Ask your WELDING questions here.

Discussion in 'The Garage' started by KTM640Dakar, Mar 5, 2007.

  1. Strong Bad

    Strong Bad n00balicious

    Joined:
    Oct 29, 2007
    Oddometer:
    4,540
    Location:
    Santa Susana, CA
    Balloons?? Try 55 gallon yard & garden trash bags like we were doing in High School right after the Metal Shop teacher showed us the dangers of O/A with a little balloon. Prolly did 20 of them over a period of a couple of weeks. Local Police Dept was getting pissed at all of these mysterious large explosions in a residential neighborhood. Final straw was 2 friends using a rose bud to fill the trash bag. As the bag rapidly filled, a static charge left them with blown ear drums and no eye brows or hair on their foreheads! Holding the bag so to speak.
  2. ER70S-2

    ER70S-2 Long timer

    Joined:
    Sep 30, 2009
    Oddometer:
    7,990
    Location:
    SE Denver-ish
    :rofl young boys are so fukin' stoopid :rofl
  3. Strong Bad

    Strong Bad n00balicious

    Joined:
    Oct 29, 2007
    Oddometer:
    4,540
    Location:
    Santa Susana, CA
    Can't believe we are still alive!
  4. CodyY

    CodyY ADVenture Capitalist

    Joined:
    Jun 19, 2006
    Oddometer:
    9,510
    Location:
    Fort Worth, TX
    Whatever needed cutting. Scarf teeth off a bucket? Pre-heat some aluminum? Pop some holes in sheet metal? Nip the corners off some 1/4" flat bar?

    Grab a torch!


    Thats ok, I don't work there anymore either.

    Every time I turned the pressures down to spec one of the "Ive been doin' this for 30 years and you don't know shit" guys goes behind me and cranks em up. :rolleyes
  5. sailah

    sailah Lampin' it

    Joined:
    Aug 12, 2005
    Oddometer:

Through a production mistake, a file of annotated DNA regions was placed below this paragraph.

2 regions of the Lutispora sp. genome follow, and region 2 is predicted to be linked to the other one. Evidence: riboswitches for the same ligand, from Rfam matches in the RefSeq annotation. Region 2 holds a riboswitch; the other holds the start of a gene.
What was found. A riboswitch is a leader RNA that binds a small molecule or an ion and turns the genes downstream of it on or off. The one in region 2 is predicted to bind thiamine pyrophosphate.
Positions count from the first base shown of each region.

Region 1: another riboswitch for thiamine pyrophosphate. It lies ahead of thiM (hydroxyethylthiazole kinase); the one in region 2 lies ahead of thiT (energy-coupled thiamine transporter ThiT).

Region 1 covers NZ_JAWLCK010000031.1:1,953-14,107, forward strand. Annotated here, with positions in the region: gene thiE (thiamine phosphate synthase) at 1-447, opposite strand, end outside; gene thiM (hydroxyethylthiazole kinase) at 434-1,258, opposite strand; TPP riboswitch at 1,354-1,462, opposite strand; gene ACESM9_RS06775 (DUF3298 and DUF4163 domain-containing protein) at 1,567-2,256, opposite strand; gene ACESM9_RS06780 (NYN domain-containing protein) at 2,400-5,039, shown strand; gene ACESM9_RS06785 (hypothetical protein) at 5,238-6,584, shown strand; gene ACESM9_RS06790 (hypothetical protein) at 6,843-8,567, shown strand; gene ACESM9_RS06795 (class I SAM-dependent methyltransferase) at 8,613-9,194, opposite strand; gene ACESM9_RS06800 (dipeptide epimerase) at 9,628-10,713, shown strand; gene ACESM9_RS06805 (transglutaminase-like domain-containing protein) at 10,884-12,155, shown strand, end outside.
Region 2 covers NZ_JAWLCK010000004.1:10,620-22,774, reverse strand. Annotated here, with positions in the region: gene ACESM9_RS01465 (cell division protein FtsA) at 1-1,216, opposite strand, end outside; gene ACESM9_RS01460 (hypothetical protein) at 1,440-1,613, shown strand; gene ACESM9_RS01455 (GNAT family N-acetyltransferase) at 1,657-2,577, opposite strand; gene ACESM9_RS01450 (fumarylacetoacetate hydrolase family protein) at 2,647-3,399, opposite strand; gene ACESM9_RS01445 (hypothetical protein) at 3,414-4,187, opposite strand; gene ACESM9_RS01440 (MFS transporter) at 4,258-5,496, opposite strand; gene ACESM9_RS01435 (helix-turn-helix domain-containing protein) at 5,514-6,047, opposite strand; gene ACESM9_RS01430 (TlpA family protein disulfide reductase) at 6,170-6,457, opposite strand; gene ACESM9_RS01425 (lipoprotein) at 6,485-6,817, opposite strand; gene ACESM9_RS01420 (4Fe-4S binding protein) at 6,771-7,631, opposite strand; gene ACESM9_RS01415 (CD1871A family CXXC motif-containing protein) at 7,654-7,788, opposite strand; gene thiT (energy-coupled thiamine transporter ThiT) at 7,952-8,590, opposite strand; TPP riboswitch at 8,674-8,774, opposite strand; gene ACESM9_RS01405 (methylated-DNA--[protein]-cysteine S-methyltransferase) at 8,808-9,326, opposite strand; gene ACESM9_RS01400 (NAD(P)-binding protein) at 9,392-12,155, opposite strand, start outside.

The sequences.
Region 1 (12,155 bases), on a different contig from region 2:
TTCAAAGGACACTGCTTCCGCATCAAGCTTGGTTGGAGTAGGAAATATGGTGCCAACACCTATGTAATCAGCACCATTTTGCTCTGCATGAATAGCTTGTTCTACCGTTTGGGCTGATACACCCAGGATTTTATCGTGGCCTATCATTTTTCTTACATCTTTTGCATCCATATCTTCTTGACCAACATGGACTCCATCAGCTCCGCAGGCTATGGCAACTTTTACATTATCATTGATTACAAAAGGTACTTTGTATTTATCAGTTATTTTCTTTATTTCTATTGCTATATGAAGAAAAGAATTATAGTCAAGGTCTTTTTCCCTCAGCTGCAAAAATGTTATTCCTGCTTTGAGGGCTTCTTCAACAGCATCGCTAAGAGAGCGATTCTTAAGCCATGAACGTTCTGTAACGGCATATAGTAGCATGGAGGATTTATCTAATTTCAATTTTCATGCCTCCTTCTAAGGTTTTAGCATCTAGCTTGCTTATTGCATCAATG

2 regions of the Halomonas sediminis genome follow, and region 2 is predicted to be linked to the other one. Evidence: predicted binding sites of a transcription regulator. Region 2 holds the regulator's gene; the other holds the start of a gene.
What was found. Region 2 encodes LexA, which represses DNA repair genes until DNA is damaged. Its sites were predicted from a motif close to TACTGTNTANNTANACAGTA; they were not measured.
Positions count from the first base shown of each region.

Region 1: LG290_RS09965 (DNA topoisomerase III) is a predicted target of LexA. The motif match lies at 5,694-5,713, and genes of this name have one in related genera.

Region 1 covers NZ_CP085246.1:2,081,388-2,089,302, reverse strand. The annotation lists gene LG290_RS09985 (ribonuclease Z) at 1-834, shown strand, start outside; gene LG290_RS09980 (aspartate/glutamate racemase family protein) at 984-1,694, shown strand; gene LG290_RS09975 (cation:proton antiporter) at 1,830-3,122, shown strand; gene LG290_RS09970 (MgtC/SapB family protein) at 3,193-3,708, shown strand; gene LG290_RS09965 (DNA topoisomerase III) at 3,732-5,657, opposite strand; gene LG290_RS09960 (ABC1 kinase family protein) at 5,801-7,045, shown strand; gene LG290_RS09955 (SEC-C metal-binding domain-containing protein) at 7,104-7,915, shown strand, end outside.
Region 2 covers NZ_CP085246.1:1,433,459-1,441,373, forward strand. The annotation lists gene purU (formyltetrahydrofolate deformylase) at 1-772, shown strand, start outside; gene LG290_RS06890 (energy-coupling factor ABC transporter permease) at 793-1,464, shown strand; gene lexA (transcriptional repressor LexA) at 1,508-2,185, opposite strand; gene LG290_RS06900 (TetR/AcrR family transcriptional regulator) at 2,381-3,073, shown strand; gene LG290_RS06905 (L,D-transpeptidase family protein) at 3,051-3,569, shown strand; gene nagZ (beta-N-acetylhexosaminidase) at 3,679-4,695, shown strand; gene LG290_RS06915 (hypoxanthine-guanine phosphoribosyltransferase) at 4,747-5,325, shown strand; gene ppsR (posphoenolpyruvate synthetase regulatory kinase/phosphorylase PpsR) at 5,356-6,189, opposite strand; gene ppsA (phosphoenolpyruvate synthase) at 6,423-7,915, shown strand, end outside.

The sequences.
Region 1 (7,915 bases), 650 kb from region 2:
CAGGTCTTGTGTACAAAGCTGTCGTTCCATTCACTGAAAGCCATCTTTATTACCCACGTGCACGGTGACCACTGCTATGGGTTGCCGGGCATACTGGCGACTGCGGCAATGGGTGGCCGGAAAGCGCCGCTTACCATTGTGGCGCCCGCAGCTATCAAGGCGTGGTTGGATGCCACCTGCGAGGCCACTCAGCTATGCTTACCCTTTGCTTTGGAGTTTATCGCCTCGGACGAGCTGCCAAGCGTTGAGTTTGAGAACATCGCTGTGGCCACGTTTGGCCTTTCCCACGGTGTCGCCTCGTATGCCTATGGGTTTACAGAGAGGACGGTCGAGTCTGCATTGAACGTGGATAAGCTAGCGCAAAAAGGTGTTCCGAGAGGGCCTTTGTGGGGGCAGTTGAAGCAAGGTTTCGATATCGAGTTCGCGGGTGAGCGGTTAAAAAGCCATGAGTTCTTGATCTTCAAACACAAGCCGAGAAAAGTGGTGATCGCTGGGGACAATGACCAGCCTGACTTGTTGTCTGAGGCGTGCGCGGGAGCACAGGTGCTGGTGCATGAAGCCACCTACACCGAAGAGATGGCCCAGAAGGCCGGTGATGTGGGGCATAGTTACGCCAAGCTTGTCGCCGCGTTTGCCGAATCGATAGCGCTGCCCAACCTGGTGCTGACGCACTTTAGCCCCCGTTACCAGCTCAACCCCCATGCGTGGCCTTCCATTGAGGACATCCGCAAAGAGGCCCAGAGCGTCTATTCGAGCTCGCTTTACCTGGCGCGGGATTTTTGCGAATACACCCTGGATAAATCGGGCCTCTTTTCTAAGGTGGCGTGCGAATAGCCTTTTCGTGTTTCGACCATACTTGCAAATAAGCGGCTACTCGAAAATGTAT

5,864
    Location:
    Turning expensive metal into scrap
    Any thoughts on welding 12l14?

    I am making pannier mounts for my ninja and the fronts shown are crs dom tubing which tig welds great. I machined threaded caps for the tubing and all was well.

    The back studs which aren't shown, I mistakenly grabbed a piece of leaded steel because they were so short I decided to lathe it out of rod.

    [​IMG]

    I only figured it out when it was not welding normally. But I did seem to get a decent weld. This part isn't critical as the front studs are are welded tubing and overkill as it is. Plus my wolfman bags have straps over the seats.

    Does this weld stand a chance in the lightly loaded scenario or should I cut it off and start over? Any recommendations for steel that machines well on a home lathe setup and also welds well? 12l14 sure does turn nicely.

    I'll toss up a pic of the actual welds when I get home. I was tig welding, red tungsten, pure argon, 100a 70s6 filler
  6. sailah

    sailah Lampin' it

    Joined:
    Aug 12, 2005
    Oddometer:
    5,864
    Location:
    Turning expensive metal into scrap
    Heres the actual stud from leaded steel I was welding.

    [​IMG]
  7. clintnz

    clintnz Trans-Global Chook Chaser

    Joined:
    May 17, 2004
    Oddometer:
    3,665
    Location:
    Rotoiti, New Zealand
    Make up a test piece with the same stuff, take to it with hammer & you should get an idea :D

    I've machined up a few small bushes & things out of 4140 bar then welded it to 4130 tube with good results. On my basic gear, Atlas 10F & hand ground HSS tool, it didn't seem wildly different to mild steel.

    No doubt there are specialist grades that are optimised for machining+welding but they don't sell them by the metre at my local engineering supplies store like 4140:wink:

    Cheers
    Clint
  8. David R

    David R I been called a Nut Job..

    Joined:
    Oct 16, 2009
    Oddometer:
    2,646
    Location:
    In Da Swamps of WNY
    I think your welds look good and will be fine. Leaded steel is to lubricate the tool when cutting it. It just turns nice.

    I don't think you have a problem.

    David
  9. sailah

    sailah Lampin' it

    Joined:
    Aug 12, 2005
    Oddometer:
    5,864
    Location:
    Turning expensive metal into scrap

    The welds shown are front the dom tubing. Although the leaded steel looks fine to me. I plan on grabbing hold of it and yanking:wink: and see what happens. Usually fun stuff I imagine.
  10. Ironwood

    Ironwood Friday Harbor, WA

    Joined:
    Apr 10, 2008
    Oddometer:
    803
    In your pic it doesn't look like you are disconnecting the computer. That is #1 whenever I weld on a chassis.
  11. sailah

    sailah Lampin' it

    Joined:
    Aug 12, 2005
    Oddometer:
    5,864
    Location: